911020019It's that time of year again. Yes, it's autumn and pumpkin spice everything season. But more important, it's fair season. It's that time of year when we all head to our local fair and gorge on fatty fried foods we wouldn't dare eat on a daily or even weekly basis. Toasted cheesburgers, Fink's french fries, maybe some pulled pork followed by ice cream and waffles or - that traditional fair staple - funnel cakes. Of course there's also the rides - the ferris wheel, the Scrambler, the Tilt-A-Whirl. And there's the prize winning produce and blue ribbon livestock. Maybe take a chance on the carnival games and win some goldfish that probably won't last the week. It's all fun and games and good food. And it's been a Lancaster County tradition for decades. Perhaps even a century. 

Leafy Retreat
Written by Marianne Heckles, Research Assistant and Coordinator of Photograph Collections   
August 9, 2016

    2110227 The Tucquan Club has been fishing and relaxing along the Susquehanna River since it was established in 1869. These guys knew how to beat the summer heat - whether in the shade of Tucquan Glen on the Lancaster County side of the river or, as they're seen here, on the porch of the York Furnace Hotel on the York County Side of the river. It sure looks like it was a nice sunny day when this photo was snapped in 1910. The club used the hotel for its 1909 and 1910 seasons, but had to find a new place camp when the hotel burned down early in 1911. Although the club managed to save its silverware, a few dishes, and some furniture, it suffered the tragic loss of its fishing tackle. No worries, though. The club found a new leafy retreat - and, of course, new tackle - nearby and continues to kick back and relax along the river to this very day.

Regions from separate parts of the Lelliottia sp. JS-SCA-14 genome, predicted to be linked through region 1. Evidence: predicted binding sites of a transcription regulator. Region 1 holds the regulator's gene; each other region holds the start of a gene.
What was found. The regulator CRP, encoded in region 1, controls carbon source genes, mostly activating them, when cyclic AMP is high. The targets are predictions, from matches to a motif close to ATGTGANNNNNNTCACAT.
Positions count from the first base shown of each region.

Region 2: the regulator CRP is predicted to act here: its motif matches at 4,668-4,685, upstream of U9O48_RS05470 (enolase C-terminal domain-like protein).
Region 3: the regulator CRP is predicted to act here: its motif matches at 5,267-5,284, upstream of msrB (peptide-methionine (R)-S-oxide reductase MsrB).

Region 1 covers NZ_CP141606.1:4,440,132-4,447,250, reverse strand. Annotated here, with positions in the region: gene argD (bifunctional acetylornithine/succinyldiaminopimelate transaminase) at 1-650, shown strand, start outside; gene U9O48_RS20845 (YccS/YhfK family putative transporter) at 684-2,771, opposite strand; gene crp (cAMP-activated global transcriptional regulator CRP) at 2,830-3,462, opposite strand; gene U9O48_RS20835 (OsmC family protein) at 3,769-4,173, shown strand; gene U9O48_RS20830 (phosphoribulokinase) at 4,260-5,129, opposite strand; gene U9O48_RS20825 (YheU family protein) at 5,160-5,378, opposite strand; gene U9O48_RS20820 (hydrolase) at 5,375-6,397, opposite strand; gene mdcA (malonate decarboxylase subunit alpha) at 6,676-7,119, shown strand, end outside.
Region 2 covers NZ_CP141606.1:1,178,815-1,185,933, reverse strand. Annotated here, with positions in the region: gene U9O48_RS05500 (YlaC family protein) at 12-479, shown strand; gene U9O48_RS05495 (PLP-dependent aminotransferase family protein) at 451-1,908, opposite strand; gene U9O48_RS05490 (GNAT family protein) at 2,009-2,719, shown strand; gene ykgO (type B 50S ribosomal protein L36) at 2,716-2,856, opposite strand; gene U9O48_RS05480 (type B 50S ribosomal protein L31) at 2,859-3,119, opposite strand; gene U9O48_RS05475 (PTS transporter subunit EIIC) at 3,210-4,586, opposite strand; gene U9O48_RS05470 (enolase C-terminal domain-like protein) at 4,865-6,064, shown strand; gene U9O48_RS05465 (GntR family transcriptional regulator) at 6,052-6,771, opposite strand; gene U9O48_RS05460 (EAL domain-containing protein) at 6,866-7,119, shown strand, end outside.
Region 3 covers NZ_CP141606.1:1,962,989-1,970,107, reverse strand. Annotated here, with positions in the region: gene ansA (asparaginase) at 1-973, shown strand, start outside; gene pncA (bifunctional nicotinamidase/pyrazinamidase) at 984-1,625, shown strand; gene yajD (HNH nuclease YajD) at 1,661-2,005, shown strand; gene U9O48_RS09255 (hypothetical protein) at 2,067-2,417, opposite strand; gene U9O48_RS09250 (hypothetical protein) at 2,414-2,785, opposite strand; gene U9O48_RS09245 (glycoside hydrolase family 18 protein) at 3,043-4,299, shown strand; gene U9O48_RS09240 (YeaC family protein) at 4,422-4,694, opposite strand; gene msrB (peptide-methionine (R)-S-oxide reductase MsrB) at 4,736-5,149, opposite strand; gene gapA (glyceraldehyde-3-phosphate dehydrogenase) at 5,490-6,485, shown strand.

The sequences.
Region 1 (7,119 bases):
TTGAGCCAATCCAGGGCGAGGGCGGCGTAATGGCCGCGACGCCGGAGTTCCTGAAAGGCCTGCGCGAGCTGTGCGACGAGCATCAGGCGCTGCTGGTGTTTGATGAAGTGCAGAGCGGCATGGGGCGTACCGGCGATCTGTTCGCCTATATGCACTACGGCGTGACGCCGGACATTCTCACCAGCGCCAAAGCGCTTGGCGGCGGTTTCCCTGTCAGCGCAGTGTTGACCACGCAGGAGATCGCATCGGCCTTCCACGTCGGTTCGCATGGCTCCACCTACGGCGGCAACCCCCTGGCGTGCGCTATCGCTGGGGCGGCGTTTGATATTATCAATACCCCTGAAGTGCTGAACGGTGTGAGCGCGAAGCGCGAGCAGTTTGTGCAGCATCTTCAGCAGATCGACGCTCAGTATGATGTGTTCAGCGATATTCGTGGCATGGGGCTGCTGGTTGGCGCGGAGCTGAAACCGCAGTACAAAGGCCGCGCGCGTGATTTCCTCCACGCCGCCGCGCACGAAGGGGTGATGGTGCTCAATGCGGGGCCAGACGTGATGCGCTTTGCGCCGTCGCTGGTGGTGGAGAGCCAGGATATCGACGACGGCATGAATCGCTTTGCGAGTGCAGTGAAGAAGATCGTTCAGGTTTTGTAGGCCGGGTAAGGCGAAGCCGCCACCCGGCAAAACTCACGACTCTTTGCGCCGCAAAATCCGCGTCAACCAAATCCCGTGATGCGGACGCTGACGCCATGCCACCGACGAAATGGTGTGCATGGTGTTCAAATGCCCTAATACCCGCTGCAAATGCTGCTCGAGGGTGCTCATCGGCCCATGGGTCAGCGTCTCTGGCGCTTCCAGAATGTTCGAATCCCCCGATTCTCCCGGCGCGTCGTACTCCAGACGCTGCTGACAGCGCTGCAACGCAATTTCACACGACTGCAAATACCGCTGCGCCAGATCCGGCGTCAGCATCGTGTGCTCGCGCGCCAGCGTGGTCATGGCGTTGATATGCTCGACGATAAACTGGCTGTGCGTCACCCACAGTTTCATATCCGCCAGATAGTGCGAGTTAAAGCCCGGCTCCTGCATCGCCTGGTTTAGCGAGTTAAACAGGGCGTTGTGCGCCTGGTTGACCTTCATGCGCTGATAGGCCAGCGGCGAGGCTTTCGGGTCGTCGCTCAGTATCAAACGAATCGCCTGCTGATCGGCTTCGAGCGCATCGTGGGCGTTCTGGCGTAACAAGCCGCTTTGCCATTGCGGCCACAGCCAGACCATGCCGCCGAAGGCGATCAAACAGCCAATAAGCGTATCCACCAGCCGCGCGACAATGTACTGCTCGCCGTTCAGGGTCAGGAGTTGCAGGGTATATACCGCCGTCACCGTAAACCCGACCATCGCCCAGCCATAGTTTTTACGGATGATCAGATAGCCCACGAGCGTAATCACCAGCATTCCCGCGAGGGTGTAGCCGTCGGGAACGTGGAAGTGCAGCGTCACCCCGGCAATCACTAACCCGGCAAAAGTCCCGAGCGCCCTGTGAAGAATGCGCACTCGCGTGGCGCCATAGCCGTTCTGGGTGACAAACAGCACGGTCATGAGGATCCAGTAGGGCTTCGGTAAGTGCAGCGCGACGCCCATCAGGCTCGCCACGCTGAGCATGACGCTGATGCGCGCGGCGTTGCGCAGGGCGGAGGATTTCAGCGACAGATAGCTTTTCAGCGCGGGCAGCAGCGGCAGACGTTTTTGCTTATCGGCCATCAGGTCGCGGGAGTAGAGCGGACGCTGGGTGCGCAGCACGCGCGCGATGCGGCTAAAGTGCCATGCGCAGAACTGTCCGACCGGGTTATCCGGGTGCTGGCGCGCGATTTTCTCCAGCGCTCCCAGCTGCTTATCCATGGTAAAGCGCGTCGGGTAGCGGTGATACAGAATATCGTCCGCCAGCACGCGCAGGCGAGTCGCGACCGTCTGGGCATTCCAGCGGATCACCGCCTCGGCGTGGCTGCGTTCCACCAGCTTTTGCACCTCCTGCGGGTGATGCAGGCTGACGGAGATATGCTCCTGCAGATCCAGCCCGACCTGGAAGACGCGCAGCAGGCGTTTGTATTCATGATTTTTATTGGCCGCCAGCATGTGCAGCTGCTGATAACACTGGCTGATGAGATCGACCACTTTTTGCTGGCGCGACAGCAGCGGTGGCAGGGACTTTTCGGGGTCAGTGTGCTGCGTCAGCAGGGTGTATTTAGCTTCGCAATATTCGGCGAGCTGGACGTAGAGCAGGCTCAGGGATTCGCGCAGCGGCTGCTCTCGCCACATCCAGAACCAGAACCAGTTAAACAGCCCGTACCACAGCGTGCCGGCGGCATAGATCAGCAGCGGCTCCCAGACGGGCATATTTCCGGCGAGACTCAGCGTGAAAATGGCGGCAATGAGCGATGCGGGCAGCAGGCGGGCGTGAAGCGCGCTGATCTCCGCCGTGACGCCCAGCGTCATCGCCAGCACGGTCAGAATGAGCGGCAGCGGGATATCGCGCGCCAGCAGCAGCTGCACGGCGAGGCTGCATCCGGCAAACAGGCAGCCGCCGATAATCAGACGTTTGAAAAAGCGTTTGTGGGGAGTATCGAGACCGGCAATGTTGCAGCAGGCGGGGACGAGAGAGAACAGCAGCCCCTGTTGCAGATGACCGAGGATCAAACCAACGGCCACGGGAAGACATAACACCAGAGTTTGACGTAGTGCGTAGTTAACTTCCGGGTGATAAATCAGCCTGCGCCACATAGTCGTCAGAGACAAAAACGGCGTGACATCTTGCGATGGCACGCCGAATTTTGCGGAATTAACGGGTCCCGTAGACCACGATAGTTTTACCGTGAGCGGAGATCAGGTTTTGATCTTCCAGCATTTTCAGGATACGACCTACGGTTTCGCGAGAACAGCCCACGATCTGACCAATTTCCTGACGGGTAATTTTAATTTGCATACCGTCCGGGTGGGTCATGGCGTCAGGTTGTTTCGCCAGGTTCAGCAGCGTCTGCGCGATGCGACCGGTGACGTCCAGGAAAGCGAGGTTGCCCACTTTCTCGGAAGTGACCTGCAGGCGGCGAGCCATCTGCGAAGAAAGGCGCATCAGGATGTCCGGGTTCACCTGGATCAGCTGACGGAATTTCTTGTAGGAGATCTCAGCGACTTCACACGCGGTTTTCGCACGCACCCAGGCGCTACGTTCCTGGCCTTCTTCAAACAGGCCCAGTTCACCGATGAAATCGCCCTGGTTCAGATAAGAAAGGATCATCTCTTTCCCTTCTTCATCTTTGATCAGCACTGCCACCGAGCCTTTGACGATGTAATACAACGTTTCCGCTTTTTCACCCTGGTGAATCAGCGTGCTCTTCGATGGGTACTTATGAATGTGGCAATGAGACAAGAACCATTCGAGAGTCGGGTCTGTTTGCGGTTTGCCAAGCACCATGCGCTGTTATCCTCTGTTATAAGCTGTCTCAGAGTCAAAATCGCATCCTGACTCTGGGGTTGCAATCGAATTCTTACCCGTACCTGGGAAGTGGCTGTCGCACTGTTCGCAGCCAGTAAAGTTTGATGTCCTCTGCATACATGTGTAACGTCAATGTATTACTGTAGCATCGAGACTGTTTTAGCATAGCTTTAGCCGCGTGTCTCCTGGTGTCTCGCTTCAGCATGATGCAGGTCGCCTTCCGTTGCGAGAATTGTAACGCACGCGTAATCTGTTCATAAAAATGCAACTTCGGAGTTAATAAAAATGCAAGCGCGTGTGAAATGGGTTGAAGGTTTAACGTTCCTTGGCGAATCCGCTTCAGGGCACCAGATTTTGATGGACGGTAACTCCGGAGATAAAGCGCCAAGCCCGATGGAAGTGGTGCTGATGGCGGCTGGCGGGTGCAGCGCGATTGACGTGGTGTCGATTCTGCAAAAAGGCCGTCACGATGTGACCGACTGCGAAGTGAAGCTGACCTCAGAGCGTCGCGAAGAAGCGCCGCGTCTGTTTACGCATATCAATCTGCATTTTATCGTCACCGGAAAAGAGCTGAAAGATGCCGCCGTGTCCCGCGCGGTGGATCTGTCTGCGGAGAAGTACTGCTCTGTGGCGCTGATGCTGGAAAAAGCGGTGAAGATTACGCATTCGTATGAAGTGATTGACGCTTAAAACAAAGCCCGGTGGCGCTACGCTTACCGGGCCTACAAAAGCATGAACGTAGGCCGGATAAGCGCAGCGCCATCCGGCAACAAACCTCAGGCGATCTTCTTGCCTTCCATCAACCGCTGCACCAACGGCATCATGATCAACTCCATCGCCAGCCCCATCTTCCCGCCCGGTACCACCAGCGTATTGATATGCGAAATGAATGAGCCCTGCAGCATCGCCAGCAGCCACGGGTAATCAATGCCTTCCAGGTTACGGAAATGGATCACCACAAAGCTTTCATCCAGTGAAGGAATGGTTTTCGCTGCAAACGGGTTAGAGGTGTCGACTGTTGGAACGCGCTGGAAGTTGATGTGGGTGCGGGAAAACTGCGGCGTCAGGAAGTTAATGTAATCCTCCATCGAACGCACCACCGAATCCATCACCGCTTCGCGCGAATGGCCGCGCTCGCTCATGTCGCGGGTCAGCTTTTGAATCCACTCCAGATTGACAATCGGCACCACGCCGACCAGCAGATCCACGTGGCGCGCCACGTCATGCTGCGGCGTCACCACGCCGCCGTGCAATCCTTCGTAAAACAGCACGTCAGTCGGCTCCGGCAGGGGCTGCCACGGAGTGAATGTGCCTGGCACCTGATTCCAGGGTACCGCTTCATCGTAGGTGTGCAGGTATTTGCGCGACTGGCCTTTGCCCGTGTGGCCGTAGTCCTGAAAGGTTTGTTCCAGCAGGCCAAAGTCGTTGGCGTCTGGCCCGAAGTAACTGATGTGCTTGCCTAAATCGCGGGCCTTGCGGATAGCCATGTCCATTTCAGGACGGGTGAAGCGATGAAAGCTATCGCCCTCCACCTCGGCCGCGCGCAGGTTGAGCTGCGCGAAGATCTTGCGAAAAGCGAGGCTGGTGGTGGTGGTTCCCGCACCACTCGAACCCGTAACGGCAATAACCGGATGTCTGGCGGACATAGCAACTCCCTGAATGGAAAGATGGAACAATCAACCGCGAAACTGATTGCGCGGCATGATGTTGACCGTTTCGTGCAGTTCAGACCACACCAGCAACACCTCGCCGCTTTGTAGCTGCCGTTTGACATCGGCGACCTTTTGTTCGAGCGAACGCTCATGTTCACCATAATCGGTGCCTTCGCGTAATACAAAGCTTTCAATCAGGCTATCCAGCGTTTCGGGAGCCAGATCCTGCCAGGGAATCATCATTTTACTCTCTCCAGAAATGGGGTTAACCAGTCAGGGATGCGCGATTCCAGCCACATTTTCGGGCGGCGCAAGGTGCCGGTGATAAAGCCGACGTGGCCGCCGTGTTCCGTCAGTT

Come see this photograph and a handful of images of other local leafy retreats in our latest photo exhibit in our lower level at the Campus of History!

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Our Blogs

The History Bucket


Because the world is a bucketful of questions.  And someone's gotta answer them

While working with the object collections of we come across many questions.  Visit here to see some of the more unusual stories that we have uncovered.

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Historically Speaking


The staff and volunteers of the Archives Department at never know what they'll find when working on the documents and records in the collections.  Fortunately, when they do discover something noteworthy they are very willing to share!

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Marianne's PhotoBlog


Because pictures are worth a thousand words, but sometimes they need an interpreter.

You know that cliché about a picture being worth a thousand words? Ok, well, imagine the stories going on in my head after cataloging several hundred photos every single day!

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Wheatland: A Love Story

Who would have guessed that a young lady would fall in love with an old President and his old house?

One Young Lady, One Old House, Two Hundred Years of History

I’m Jennifer Walton, Museum Associate at President James Buchanan's Wheatland, and I love an old President and his old house! Over the past nine years, I’ve learned quite a lot about both, and I would love to share it with you!